We often get asked the question whether Drupal is as secure as competing proprietary content management systems.
Drupal actually has a very good track record in terms of security, and has an organized process for investigating, verifying, and publishing possible security problems. It is the chosen CMS purely in terms of security by some of the largest companies, such as CNN (who I worked with), Zynga, Paypal, Twitter, and more.
Drupal has a strict implementation of requirements to get a contributed module posted on Drupal.org. New contributors go through a well-documented process to become trusted contributors. The Drupal security team is also constantly collaborating with core contributors to address reported security issues. Their security team together with the community put all contributors in constant scrutiny to ensure quality of code.
Another common question we hear is: “How does Drupal address common security threats”?
Common issues like SQL injection, XSS, CRSF, session hijacking, and other known threats are all well-addressed in Drupal. Drupal core is engineered carefully with security in mind to avoid these kinds of flaws.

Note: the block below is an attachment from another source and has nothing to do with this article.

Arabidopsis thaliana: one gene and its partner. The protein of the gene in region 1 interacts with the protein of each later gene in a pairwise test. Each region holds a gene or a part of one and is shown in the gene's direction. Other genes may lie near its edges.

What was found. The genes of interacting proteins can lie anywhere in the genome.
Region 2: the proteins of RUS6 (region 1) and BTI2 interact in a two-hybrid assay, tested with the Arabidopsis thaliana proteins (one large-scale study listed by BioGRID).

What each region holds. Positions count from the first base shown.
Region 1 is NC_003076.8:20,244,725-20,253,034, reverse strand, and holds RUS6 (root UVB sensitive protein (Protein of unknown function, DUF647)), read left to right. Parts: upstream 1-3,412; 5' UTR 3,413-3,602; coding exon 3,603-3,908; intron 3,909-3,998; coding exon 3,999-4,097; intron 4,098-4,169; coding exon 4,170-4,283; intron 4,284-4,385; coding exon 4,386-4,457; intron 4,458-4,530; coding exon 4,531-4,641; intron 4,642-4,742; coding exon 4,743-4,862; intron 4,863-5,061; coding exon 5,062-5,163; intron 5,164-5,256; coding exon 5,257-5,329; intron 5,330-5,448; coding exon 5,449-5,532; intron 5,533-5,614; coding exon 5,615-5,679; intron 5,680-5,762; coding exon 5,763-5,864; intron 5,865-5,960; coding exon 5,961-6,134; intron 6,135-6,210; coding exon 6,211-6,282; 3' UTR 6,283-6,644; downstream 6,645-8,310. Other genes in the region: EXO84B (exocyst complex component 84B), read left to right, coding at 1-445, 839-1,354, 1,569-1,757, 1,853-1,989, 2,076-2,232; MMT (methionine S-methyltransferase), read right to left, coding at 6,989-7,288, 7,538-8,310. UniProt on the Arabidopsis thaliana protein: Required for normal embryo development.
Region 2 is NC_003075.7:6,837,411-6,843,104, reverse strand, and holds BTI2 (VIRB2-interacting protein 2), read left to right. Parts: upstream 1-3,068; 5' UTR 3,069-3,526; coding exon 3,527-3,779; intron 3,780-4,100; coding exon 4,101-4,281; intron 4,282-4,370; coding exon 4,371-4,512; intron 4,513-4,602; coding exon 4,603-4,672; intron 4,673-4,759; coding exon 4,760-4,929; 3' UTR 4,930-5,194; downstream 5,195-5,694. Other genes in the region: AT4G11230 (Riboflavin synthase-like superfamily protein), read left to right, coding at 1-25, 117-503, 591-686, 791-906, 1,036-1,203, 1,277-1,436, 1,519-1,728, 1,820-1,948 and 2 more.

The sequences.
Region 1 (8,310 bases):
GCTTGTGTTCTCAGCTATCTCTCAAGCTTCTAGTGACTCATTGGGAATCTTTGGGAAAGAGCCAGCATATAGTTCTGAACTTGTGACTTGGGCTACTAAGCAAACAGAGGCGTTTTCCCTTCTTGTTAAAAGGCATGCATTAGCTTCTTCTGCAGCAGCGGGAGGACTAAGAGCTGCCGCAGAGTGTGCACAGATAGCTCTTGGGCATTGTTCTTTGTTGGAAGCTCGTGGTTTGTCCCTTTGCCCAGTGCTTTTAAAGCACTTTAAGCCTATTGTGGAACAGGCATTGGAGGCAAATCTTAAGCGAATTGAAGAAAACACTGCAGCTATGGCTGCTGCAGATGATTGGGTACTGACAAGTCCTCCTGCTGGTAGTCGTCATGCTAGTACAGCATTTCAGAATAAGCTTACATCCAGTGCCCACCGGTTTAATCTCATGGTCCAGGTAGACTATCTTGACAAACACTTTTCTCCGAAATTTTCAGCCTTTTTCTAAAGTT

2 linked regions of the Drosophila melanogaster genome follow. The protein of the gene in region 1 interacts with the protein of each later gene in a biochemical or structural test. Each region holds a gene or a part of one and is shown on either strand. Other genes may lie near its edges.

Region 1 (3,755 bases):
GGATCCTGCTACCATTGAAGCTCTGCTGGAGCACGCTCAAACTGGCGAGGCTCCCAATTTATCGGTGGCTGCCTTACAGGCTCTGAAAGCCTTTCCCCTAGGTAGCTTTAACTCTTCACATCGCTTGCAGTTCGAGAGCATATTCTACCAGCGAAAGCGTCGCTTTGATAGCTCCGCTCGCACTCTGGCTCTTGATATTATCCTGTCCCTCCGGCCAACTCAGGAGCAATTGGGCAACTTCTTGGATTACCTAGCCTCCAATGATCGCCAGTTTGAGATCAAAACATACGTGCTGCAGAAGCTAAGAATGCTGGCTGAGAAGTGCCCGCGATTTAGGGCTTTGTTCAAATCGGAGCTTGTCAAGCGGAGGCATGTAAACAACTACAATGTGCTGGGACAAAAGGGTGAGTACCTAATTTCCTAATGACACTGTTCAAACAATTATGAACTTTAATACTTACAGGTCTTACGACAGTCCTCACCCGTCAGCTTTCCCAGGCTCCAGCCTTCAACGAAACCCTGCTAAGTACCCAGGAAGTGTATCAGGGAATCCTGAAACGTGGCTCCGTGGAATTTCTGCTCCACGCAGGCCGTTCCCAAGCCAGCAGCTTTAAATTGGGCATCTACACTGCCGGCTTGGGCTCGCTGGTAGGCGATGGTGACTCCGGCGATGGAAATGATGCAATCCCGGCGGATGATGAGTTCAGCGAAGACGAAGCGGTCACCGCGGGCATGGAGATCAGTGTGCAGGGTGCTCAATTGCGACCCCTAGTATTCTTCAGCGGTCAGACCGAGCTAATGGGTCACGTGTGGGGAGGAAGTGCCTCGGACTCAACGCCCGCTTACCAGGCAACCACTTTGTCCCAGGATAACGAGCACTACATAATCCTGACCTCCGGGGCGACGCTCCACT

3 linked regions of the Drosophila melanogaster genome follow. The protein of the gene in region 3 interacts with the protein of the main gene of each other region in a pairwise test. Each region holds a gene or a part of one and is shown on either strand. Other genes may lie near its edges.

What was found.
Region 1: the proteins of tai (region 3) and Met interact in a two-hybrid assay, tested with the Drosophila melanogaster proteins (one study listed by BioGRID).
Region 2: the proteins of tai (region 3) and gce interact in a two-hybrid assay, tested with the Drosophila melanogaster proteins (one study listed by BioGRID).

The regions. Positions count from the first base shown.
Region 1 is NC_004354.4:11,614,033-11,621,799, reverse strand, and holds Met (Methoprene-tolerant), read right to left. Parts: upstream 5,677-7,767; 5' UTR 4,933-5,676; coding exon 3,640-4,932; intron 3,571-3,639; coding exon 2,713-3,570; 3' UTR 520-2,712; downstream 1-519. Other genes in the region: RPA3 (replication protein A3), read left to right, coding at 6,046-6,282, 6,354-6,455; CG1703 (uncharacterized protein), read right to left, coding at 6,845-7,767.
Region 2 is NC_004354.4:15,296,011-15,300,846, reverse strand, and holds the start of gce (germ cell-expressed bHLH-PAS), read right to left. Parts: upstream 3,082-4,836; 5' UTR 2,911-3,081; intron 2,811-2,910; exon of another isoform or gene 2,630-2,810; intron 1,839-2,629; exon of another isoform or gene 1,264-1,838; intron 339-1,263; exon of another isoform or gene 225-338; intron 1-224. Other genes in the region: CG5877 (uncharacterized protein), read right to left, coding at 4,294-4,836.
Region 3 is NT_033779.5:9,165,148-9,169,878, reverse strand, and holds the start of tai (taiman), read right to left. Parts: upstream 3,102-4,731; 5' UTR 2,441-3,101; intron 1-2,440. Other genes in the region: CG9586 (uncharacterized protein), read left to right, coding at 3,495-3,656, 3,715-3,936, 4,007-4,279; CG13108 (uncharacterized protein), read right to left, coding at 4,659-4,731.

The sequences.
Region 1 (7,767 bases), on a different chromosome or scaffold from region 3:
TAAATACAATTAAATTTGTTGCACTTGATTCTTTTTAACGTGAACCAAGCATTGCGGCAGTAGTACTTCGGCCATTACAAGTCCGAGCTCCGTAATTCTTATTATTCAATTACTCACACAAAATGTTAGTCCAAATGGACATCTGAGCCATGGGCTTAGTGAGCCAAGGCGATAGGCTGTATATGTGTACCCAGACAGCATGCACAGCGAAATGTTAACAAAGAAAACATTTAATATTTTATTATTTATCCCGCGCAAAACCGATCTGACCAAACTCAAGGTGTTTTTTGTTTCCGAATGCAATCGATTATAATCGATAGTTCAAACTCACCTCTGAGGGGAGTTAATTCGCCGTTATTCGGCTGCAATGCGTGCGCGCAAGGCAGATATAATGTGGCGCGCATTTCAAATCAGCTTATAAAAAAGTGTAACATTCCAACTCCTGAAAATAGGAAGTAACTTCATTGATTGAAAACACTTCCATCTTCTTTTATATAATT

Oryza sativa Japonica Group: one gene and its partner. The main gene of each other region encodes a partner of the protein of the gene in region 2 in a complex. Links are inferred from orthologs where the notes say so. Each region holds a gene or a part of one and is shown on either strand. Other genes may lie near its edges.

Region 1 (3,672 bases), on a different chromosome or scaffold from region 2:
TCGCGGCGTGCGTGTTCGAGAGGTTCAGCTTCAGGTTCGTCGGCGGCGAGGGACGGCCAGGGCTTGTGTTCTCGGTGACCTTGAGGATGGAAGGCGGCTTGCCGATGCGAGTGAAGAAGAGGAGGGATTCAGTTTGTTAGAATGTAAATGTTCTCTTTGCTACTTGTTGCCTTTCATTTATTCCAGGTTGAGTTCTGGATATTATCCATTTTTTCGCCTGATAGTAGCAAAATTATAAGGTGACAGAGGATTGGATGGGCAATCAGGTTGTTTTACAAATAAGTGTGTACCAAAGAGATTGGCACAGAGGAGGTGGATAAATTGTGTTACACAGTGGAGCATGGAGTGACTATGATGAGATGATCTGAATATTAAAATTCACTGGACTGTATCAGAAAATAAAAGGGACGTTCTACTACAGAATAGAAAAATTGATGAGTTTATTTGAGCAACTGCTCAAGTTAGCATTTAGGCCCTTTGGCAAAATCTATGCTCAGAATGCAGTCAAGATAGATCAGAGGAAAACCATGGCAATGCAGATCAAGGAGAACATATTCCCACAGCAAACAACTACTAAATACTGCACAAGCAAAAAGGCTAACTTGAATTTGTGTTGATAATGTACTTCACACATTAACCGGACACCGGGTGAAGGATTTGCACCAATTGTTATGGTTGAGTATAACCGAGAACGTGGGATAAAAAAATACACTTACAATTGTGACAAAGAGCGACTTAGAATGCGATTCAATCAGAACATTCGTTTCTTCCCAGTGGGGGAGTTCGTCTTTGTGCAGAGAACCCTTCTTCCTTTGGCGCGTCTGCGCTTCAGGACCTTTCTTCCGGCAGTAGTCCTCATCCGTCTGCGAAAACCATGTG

When we talk about government sites, Drupal is always at the center, as 24% of all .gov sites in the United States are powered by Drupal. Drupal powers more than 150 sites for the federal government, including the White House; the House of Representatives; NASA; and the departments of Education, Energy, Commerce, Health, Defense, Justice, Transportation, Homeland Security and Agriculture.
Open source platforms like Drupal aren’t often thought of as secure solutions, but we’ve come a long way in overcoming that myth considering the enterprises and government institutions that trust it every day.